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One merger featuring Takaful providers has already played out and another one is in the process. This will be of benefit to the overall UAE insurance sector. Image Credit: Shutterstock

2022 continues to be a big one for mergers and acquisitions in UAE insurance market. Hot on the heels of conventional counterparts - such as NGLIC and RSA Middle East, GIG and AXA Gulf - it’s the turn of the Islamic insurance market (known commonly a ‘Takaful’) to hit the M&A limelight.

Takaful Emarat Insurance and Islamic Arab Insurance (Salama), recently announced their plan to merge through a non-cash deal. Likely to be in the form of an additional share release by Salama to Takaful Emarat’s shareholders, this deal is reflective of a growing trend of consolidation in the UAE insurance market in the final half of 2022, with the others being Dar Al Takaful and National Takaful (trading as Watania).

Still more players

What does this mean for the market? First, M&A by their very nature shrink the market. To the uninitiated, this might sound like a bad thing, owing to a perception that more insurers equals more products and more choice. Whilst to a certain extent this might be true, it’s a somewhat one-dimensional perspective and certainly not reflective of the real benefits that scaling down the market brings. Despite all the M&A activity seen in the past year especially, there are still a significant number of insurers in the UAE market all looking for a slice of the action. So the market remains wide, varied and customer-conducive, with many product lines being preserved, as they become part of the companies’ consolidated portfolios.

What consolidation also brings is strength. Rationalization of resources, both human and physical, which means the strongest survive in terms of talent, processes and systems. Operational effectiveness is optimized and this has a positive impact on balance-sheets, something that will be most welcomed in the wake of recent solvency laws and the imminent introduction of IFRS17 regulations. The latter requires a company to measure insurance contracts using updated estimates and assumptions that reflect the timing of cash flows and any uncertainty relating to insurance contracts.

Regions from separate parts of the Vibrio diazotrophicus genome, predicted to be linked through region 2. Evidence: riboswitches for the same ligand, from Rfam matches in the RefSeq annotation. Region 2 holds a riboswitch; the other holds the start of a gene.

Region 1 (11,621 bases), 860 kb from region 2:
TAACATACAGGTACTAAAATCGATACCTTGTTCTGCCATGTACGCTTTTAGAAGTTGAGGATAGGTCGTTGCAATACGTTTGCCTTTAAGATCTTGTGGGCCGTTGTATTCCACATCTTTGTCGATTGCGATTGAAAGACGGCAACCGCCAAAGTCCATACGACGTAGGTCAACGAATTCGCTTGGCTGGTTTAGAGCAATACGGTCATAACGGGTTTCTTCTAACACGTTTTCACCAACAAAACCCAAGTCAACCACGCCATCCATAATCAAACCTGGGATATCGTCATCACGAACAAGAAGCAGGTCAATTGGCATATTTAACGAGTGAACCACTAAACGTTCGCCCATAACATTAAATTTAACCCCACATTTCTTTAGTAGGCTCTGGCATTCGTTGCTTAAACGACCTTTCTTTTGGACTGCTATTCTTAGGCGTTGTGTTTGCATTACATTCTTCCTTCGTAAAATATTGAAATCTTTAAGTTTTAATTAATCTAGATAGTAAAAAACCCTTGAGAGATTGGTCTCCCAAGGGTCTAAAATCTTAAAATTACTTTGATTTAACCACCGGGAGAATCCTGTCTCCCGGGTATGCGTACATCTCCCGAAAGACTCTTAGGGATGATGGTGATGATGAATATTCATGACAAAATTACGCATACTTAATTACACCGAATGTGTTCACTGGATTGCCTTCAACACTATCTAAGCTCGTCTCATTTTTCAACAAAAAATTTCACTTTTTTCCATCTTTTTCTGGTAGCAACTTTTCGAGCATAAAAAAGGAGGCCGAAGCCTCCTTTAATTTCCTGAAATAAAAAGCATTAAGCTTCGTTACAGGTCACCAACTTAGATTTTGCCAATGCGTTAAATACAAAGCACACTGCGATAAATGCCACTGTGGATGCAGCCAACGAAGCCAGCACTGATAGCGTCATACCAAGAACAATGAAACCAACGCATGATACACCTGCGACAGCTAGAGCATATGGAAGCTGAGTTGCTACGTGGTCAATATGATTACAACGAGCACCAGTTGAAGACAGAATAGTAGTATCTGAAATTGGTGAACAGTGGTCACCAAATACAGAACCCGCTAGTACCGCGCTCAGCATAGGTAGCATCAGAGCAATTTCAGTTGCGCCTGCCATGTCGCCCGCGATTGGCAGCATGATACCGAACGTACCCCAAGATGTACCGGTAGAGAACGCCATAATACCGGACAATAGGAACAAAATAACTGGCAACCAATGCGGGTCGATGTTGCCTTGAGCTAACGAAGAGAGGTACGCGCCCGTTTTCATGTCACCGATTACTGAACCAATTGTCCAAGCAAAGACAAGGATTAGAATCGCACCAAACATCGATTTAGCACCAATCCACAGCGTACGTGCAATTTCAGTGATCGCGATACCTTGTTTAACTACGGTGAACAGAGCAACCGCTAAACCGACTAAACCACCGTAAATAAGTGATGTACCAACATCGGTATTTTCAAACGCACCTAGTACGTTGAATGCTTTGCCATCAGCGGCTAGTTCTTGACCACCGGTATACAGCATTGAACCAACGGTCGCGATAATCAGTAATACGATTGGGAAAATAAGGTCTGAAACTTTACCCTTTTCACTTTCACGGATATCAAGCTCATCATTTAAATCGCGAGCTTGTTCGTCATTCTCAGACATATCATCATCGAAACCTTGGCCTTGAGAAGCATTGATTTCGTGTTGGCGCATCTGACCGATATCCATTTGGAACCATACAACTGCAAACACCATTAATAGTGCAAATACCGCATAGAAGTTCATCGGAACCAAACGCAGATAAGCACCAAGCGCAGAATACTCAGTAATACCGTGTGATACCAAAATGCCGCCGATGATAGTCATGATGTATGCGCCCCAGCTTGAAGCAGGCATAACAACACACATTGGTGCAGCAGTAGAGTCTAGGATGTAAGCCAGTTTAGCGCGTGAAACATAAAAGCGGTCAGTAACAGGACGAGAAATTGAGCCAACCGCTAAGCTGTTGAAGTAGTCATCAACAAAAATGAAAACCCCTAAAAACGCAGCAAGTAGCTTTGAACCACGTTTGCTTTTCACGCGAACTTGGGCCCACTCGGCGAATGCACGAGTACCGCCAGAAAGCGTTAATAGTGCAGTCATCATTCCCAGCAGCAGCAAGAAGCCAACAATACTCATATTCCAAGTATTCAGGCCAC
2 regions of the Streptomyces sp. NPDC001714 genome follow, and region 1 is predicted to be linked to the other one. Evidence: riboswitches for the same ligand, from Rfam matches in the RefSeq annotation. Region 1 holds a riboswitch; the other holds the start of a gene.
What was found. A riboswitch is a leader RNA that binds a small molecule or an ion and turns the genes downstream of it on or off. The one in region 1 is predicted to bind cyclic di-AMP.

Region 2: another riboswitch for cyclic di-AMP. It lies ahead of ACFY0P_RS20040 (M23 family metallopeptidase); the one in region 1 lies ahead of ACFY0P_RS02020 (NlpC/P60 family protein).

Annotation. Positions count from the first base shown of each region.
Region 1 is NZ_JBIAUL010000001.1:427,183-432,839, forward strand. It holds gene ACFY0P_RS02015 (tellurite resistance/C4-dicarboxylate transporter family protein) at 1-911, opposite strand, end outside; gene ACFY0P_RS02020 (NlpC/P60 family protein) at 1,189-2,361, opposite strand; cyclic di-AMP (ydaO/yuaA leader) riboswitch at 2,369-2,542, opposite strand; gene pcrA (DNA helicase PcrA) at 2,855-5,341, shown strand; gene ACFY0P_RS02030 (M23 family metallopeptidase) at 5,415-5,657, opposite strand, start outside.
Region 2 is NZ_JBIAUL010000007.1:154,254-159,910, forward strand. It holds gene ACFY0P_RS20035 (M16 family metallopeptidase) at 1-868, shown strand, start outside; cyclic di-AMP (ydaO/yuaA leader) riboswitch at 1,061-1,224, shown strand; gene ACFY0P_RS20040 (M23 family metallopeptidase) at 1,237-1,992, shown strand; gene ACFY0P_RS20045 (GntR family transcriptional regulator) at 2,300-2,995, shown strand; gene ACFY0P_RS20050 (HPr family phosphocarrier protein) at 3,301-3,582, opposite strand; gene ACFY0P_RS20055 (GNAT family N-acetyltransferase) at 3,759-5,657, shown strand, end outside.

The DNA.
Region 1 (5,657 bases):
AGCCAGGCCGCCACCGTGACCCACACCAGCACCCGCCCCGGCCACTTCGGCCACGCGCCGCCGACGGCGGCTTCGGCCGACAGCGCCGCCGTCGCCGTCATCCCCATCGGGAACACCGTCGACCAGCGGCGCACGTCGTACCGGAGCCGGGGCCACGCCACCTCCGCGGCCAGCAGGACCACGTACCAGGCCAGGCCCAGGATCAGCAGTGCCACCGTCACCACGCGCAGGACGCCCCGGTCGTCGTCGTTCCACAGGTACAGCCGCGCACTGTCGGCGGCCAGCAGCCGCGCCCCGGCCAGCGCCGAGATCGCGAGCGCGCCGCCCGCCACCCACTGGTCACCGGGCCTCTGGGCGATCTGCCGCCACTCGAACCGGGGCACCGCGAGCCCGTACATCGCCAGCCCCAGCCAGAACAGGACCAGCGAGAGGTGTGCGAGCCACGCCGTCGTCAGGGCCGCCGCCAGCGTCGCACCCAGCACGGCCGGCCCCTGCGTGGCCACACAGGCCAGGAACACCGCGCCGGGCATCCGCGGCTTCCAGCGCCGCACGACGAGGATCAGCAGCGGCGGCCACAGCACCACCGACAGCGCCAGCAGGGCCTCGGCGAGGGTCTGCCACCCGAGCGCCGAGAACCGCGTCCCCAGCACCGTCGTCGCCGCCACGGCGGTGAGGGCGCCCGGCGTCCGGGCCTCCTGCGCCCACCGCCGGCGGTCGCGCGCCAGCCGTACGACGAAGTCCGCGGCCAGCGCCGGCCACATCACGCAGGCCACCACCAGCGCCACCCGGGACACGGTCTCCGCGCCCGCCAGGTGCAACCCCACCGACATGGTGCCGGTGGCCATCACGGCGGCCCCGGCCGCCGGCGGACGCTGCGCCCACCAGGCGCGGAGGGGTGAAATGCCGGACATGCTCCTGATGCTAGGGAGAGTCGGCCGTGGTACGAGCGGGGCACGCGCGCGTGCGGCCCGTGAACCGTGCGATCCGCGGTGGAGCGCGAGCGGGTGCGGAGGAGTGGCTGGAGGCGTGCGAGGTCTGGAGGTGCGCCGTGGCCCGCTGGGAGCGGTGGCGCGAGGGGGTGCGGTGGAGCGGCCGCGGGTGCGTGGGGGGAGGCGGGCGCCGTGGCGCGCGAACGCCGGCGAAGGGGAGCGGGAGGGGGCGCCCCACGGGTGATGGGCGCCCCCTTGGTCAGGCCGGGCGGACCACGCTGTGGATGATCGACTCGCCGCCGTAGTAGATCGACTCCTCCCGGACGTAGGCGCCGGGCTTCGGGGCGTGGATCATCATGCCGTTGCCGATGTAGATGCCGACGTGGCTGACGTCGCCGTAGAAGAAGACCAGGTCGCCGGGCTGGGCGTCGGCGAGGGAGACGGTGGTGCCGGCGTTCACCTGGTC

More transparency safeguards

This will provide transparent reporting about a company’s financial position and risk, and give comfort to consumers, trading partners and regulators alike. And talking of regulators, we’re seeing a ramp-up in the requirements from a compliance angle too, as the Central Bank of UAE joining SAMA, the Saudi Central Bank, to establish a framework for collaborative supervision of the insurance sector in the two countries.

Hopefully, the tightening of solvency margins will also lead to a trend of the market firming up from a premium perspective. For us in the industry the past couple of years have been especially challenging from a sustainability standpoint, with pricing strategies that ranged from the relaxed to dangerous. To attract business at any cost, some insurance providers came up with bare-bones rates. And with no margins left after deduction of operating expenses and claims provisions, many portfolios, especially those in the motor line, went into negative financial positions.

A motor ‘rally’

In turn, this not only affected motor but also other insurance classes, as composite insurers looked to other lines to prop up their ailing portfolios. Motor minimum premiums must rise for reasons of sustainability, and reduced competition in conventional and Takaful markets should see this happen. We are beginning to see motor ‘rally’ in Q2- and Q3-2022, with some underwriting upturns on both premium and profit.

Motor revenue is on the road to comeback, and ever-increasing pricing is a sign of its resurgence. Fighting for their financial health, all who operate within this sector - be it insurers, repair firms, parts suppliers, care hire outlets - will be seeking to secure higher prices in Q4-2022 and at the start of 2023. This they need to do as they battle spiraling costs caused by global inflation, supply chain issues and the legacy of Covid cutbacks.

There’s never a dull moment in the UAE insurance market. Fascinating, fast-paced and future-proofed at every opportunity, it’s starting to mature into a force to be reckoned with on the global stage.